What is it?
Informal caregivers are those who care, in any capacity, for a loved one, family member, or friend outside of their paid job. People who need longitudinal care often rely on this type of assistance. A significant portion of full-time health care workers, both clinical and non-clinical, are also informal caregivers.
Flexible work arrangements help informal caregivers fulfill external responsibilities
Informal caregiving has historically been stigmatized in the workplace. Because of this, many informal caregivers feel embarrassed to raise the issue of external responsibilities for fear of being judged or penalized. As a result, managers don't know about employees' external responsibilities and tend to not provide support or flexibility. The stress of trying to fulfill both external and work-related responsibilities places informal caregivers at a heightened risk of burnout.
Flexible working arrangements benefit both employers and employees. Employers can create resources to help managers lead difficult conversations and more easily craft working arrangements. By reshaping the employer-employee relationship to focus on transparency and trust, such arrangements can destigmatize informal caregiving.
Details of specific working arrangements should be documented. As employees move within the organization, new managers will then be aware of the employee's situation. This alleviates the need to renegotiate work arrangements repeatedly.
How a flexible working arrangement for informal caregivers helps improve retention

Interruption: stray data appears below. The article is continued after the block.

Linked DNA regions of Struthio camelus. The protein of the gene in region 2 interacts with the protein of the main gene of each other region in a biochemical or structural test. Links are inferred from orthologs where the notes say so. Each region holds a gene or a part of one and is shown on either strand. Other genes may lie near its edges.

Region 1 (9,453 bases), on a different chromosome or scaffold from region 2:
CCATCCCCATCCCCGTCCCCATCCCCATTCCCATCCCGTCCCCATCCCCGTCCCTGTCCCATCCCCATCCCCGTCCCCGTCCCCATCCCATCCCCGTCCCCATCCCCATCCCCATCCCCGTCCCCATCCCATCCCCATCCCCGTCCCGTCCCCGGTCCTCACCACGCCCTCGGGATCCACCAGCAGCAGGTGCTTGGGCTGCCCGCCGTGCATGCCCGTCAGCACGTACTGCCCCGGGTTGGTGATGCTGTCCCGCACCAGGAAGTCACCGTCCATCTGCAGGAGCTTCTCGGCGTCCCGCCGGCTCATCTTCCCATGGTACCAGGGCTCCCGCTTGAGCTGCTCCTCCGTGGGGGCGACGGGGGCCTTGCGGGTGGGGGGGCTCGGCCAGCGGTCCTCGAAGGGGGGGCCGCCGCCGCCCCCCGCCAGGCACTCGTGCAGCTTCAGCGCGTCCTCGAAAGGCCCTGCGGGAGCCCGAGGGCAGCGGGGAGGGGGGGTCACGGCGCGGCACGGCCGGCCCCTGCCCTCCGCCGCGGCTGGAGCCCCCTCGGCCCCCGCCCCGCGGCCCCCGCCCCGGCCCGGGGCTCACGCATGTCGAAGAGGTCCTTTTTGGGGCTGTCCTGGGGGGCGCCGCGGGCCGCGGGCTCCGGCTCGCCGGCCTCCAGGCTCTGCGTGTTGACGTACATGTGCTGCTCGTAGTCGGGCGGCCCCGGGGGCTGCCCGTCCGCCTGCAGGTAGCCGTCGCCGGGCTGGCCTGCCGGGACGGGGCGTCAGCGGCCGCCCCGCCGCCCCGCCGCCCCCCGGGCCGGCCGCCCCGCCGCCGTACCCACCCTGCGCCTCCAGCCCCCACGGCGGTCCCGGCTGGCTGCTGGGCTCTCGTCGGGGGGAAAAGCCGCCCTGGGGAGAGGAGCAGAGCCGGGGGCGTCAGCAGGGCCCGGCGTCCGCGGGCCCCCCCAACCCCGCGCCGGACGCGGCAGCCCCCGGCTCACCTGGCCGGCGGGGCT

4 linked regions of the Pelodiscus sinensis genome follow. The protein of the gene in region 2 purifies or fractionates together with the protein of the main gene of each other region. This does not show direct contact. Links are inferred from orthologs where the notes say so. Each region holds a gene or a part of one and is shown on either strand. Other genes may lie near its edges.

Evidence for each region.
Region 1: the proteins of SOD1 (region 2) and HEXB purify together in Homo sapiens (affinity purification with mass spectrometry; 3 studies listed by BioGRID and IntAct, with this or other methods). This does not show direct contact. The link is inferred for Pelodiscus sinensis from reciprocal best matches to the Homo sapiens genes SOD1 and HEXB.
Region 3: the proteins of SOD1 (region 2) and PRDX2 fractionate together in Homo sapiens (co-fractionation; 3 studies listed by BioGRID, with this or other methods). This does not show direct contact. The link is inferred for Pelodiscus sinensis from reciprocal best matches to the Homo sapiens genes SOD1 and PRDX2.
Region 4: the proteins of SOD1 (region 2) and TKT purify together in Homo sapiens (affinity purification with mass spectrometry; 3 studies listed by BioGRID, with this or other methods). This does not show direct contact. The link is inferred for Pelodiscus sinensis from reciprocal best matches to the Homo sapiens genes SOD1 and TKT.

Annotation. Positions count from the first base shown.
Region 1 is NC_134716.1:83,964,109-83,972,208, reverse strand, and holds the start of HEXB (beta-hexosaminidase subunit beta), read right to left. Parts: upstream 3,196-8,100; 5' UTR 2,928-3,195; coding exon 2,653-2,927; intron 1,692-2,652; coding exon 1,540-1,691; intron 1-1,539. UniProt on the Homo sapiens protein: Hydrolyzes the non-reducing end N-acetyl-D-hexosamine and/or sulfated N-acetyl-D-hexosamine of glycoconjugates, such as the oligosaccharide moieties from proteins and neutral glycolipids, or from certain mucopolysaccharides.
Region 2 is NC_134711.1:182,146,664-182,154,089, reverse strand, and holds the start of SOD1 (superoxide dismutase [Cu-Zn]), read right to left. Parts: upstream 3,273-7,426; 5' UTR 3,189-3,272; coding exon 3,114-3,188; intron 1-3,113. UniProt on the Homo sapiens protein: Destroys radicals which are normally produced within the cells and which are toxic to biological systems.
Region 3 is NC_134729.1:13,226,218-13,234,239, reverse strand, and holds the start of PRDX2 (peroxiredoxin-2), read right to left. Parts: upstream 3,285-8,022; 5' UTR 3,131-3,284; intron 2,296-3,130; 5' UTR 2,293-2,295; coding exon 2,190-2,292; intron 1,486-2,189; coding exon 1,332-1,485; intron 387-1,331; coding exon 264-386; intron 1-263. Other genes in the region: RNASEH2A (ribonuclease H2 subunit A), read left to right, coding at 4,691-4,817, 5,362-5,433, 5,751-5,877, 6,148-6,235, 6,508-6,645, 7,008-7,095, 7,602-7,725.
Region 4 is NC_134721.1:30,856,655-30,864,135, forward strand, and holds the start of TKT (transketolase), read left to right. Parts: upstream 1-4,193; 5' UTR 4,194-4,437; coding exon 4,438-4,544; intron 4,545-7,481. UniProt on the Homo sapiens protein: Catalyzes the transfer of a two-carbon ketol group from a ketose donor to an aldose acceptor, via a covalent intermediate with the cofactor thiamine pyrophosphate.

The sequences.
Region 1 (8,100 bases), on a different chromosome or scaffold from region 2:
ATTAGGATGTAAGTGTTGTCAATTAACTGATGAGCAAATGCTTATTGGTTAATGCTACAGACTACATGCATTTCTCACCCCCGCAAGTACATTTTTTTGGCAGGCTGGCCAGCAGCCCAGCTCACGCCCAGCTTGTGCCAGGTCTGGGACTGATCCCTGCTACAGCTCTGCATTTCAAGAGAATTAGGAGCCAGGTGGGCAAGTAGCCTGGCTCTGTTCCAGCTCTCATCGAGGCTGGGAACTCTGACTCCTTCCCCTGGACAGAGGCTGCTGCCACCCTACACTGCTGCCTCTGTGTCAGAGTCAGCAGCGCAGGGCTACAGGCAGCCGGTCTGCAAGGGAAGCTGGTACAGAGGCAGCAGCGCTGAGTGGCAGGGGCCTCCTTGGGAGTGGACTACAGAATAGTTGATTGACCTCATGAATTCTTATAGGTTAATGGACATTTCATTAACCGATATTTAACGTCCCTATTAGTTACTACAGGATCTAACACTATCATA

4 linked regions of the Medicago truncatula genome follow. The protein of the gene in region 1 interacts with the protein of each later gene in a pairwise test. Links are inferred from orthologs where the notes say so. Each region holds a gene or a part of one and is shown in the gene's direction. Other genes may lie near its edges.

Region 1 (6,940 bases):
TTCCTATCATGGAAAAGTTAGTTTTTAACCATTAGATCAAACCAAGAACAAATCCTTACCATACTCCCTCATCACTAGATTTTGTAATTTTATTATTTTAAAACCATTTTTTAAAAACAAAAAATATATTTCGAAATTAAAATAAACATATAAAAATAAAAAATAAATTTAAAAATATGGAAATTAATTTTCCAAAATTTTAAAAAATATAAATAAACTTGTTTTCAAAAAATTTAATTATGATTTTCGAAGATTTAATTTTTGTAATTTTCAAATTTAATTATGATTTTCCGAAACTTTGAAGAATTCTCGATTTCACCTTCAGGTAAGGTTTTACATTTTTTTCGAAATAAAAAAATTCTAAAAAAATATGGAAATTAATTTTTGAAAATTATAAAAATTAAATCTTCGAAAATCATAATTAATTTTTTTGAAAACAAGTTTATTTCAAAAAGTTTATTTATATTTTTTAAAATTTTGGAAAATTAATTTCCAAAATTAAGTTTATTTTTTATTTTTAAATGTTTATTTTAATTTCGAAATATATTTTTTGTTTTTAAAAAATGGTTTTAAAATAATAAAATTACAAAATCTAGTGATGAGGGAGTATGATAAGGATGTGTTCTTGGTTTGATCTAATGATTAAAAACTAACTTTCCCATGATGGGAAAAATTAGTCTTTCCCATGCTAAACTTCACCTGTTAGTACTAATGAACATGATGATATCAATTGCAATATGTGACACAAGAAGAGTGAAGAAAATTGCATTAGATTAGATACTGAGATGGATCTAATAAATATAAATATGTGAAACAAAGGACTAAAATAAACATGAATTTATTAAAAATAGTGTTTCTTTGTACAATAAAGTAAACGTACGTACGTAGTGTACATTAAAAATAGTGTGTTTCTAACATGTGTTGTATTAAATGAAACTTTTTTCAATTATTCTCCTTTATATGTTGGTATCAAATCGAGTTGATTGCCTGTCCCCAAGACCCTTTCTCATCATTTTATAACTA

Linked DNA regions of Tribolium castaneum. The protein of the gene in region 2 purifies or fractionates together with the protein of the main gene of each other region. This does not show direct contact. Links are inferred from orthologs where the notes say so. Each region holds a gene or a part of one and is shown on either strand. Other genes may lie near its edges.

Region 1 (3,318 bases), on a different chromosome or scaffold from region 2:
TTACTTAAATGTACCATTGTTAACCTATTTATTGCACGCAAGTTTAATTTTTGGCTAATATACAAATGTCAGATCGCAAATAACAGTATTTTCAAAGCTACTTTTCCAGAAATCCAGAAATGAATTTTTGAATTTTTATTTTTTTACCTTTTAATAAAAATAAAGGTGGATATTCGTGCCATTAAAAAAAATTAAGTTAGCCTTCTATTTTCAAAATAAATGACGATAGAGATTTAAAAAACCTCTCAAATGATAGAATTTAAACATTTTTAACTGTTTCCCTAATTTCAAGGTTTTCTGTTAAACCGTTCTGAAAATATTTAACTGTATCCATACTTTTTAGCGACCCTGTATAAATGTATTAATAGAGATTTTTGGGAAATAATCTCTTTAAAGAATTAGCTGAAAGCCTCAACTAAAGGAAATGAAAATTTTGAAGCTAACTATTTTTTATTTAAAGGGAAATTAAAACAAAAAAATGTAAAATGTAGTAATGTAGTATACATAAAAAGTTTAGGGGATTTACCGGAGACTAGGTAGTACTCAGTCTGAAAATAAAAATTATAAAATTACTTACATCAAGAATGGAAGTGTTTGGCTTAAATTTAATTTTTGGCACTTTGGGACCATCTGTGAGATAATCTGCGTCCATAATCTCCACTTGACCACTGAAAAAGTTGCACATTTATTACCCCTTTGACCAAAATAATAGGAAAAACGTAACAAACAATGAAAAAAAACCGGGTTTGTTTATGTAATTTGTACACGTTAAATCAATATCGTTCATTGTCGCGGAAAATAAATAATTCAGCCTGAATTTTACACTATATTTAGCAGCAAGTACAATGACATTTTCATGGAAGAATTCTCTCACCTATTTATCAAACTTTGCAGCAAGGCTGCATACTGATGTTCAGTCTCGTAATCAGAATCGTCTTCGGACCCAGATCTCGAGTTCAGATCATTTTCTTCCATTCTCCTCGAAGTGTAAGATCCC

Day-to-day job responsibilities in health care can be extremely taxing. With informal caregiving duties on top of that burden, many employees are at risk of burnout.
Pulled in two directions by their jobs and caregiving responsibilities, these employees are often late to work or may miss shifts altogether—and they have little time to care for themselves. Over time, they may be forced to leave their jobs, to the detriment of both the health system and the employee.
Flexible work arrangements can alleviate that stress. And this helps the organization retain staff with valuable knowledge and skill, and it reduces the cost of turnover.
How flexible working arrangements for informal caregivers can improve ‘system citizenship’
Normalizing and codifying flexible working arrangements for informal caregivers signals that the organization cares about their employees' responsibilities outside of work—and their overall well-being.
This can lead to increased employee engagement, which is critical to a health system's mission. Engaged employees are more successful at meeting their goals and contributing to the system as a whole. They are more likely to support the organization and get on board with change initiatives—which helps staff, the organization, and (most importantly) patient care.